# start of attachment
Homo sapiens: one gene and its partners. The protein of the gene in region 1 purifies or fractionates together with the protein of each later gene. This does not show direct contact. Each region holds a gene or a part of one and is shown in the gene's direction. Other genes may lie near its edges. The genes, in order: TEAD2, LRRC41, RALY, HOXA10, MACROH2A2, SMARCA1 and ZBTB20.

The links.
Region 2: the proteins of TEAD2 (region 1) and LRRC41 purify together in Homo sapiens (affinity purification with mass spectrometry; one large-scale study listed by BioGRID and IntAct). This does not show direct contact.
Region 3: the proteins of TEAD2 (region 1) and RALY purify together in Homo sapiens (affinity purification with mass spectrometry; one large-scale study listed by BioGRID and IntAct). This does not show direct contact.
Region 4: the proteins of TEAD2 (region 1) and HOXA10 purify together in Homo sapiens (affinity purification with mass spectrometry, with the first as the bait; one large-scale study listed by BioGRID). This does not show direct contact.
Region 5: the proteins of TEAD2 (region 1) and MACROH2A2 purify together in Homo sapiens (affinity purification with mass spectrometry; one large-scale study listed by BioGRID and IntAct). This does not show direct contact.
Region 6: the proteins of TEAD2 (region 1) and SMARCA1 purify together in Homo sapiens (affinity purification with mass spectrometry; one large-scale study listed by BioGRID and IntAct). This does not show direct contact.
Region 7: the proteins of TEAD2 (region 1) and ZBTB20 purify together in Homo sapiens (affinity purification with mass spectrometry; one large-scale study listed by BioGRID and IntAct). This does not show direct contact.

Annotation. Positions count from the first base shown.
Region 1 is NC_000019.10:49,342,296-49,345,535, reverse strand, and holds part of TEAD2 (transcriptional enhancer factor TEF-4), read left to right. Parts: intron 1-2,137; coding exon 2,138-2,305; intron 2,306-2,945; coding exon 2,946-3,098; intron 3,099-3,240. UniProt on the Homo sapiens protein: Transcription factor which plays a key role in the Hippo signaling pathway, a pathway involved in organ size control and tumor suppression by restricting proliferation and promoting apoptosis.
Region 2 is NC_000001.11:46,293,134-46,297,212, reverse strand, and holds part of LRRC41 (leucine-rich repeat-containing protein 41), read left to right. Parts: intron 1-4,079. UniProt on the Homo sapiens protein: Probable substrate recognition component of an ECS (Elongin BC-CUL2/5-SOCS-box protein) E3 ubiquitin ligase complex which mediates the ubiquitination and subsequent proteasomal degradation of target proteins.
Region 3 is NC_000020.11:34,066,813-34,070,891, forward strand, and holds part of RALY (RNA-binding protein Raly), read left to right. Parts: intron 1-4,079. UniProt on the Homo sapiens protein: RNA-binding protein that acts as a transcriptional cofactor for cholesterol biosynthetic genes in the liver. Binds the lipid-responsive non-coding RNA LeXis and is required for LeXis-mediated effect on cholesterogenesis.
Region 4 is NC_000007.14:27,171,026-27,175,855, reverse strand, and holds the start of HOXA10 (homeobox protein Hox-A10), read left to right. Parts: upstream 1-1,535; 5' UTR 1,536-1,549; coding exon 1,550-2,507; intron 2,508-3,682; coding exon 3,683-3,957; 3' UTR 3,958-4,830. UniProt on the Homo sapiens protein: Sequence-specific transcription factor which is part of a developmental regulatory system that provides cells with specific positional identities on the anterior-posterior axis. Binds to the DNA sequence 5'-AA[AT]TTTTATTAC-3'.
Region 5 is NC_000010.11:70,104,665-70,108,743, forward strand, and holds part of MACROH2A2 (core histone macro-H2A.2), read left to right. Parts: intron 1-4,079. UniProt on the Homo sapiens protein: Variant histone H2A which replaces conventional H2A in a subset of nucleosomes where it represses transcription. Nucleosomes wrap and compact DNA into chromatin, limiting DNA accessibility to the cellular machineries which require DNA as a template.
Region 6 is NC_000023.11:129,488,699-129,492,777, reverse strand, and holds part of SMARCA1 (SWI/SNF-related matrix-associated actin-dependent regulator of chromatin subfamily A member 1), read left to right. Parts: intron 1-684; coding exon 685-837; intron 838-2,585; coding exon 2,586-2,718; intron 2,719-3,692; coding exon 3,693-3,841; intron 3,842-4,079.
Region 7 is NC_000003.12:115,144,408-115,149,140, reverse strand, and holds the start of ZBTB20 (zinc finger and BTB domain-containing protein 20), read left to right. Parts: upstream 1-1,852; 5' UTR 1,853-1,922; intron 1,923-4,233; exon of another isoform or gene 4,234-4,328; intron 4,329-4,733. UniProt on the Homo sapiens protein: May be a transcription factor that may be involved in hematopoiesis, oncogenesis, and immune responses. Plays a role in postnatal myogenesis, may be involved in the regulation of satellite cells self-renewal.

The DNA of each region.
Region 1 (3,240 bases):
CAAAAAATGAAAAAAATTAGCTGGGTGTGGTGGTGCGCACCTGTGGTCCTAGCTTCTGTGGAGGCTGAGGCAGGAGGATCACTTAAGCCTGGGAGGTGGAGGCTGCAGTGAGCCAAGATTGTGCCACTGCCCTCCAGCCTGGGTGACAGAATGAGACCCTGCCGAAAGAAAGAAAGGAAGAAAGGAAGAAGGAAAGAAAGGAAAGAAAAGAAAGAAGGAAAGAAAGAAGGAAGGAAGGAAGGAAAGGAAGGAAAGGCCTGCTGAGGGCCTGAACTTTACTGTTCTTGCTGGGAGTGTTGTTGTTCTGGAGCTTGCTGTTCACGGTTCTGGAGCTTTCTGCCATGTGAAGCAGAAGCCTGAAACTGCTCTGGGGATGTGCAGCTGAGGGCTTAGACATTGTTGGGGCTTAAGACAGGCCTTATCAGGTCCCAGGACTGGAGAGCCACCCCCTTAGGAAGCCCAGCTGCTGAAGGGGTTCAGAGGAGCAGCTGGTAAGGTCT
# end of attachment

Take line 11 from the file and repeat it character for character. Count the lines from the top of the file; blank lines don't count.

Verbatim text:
Region 2 is NC_000001.11:46,293,134-46,297,212, reverse strand, and holds part of LRRC41 (leucine-rich repeat-containing protein 41), read left to right. Parts: intron 1-4,079. UniProt on the Homo sapiens protein: Probable substrate recognition component of an ECS (Elongin BC-CUL2/5-SOCS-box protein) E3 ubiquitin ligase complex which mediates the ubiquitination and subsequent proteasomal degradation of target proteins.